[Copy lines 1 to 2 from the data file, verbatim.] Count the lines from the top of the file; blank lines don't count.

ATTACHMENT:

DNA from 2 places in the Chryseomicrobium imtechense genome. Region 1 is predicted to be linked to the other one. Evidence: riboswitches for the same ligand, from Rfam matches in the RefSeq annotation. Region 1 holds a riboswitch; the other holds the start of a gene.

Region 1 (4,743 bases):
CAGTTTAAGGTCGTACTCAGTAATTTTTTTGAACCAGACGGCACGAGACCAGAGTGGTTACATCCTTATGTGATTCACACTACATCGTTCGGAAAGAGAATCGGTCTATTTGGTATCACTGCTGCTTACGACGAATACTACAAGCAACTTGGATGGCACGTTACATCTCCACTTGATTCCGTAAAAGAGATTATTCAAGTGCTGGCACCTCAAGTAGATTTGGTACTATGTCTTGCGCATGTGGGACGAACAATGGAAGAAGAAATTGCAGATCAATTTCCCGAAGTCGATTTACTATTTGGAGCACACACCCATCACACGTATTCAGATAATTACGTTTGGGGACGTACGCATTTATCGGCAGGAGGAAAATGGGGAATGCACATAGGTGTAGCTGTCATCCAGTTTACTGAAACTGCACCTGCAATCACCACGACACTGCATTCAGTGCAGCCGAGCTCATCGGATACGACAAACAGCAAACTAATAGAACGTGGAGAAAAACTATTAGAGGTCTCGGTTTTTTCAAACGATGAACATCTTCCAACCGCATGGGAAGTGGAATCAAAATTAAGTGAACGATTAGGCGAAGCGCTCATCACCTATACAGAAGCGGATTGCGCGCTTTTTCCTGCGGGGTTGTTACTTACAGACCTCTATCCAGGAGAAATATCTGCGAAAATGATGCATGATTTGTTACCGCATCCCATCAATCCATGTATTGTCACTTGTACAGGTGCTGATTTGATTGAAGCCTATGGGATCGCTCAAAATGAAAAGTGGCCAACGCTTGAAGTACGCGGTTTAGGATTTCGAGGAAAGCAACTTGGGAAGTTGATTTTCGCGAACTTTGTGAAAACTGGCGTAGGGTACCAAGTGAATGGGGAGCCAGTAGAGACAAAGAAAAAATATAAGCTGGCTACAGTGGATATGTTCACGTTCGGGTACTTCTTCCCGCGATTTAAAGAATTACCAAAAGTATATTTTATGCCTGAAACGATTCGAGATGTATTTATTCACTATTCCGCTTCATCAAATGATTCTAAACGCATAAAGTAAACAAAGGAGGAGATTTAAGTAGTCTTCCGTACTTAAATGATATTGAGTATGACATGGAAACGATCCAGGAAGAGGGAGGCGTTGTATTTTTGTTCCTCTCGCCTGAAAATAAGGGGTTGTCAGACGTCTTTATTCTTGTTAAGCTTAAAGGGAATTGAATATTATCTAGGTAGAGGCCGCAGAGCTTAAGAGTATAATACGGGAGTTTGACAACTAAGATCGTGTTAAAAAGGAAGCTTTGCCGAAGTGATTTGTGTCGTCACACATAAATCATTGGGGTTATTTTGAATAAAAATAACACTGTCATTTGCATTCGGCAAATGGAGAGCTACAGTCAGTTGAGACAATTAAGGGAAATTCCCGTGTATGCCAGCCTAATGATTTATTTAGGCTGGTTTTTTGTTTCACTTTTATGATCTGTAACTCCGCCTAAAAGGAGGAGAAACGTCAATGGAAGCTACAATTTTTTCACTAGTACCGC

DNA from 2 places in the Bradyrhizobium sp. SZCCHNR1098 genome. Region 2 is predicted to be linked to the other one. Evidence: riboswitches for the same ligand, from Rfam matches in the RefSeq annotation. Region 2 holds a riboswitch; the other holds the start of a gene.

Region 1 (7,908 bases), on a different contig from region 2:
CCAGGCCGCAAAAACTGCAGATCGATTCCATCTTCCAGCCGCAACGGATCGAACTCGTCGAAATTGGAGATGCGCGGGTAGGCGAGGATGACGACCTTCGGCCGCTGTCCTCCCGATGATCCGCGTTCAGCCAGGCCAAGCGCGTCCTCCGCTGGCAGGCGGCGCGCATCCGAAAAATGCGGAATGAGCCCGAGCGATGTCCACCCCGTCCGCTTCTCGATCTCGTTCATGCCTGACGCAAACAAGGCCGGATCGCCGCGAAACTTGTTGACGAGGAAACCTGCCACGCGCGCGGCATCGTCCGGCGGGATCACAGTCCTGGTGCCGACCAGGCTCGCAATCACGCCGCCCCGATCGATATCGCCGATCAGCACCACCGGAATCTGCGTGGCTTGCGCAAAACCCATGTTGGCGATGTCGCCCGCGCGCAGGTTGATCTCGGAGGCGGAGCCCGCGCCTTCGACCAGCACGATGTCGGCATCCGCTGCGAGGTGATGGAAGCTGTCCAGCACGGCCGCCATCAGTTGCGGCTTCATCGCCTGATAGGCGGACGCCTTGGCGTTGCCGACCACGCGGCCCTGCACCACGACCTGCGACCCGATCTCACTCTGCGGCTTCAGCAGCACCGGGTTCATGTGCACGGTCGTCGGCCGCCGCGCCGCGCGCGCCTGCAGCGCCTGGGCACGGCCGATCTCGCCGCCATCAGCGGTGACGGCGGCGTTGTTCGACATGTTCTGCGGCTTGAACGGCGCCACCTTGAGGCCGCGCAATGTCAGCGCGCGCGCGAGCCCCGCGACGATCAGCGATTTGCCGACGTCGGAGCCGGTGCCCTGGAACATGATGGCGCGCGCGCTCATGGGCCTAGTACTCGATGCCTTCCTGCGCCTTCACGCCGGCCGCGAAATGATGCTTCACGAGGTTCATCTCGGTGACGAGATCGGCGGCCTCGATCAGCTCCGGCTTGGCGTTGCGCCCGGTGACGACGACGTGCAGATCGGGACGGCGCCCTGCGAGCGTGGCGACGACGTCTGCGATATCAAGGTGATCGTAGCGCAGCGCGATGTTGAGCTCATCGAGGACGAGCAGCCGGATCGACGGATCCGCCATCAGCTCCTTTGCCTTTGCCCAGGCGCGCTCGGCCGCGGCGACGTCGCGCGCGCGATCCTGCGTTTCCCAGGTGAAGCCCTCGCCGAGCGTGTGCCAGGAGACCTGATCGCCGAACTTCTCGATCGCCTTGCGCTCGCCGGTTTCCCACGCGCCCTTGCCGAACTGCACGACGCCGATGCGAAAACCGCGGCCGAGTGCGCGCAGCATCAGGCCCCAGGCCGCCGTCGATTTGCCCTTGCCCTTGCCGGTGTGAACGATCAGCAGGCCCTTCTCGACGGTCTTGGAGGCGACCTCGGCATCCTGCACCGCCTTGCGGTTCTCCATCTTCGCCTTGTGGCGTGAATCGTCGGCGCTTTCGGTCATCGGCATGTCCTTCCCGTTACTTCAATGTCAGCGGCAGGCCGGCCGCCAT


DNA from 2 places in the Chryseomicrobium imtechense genome. Region 1 is predicted to be linked to the other one. Evidence: riboswitches for the same ligand, from Rfam matches in the RefSeq annotation. Region 1 holds a riboswitch; the other holds the start of a gene.

Region 1 (4,743 bases):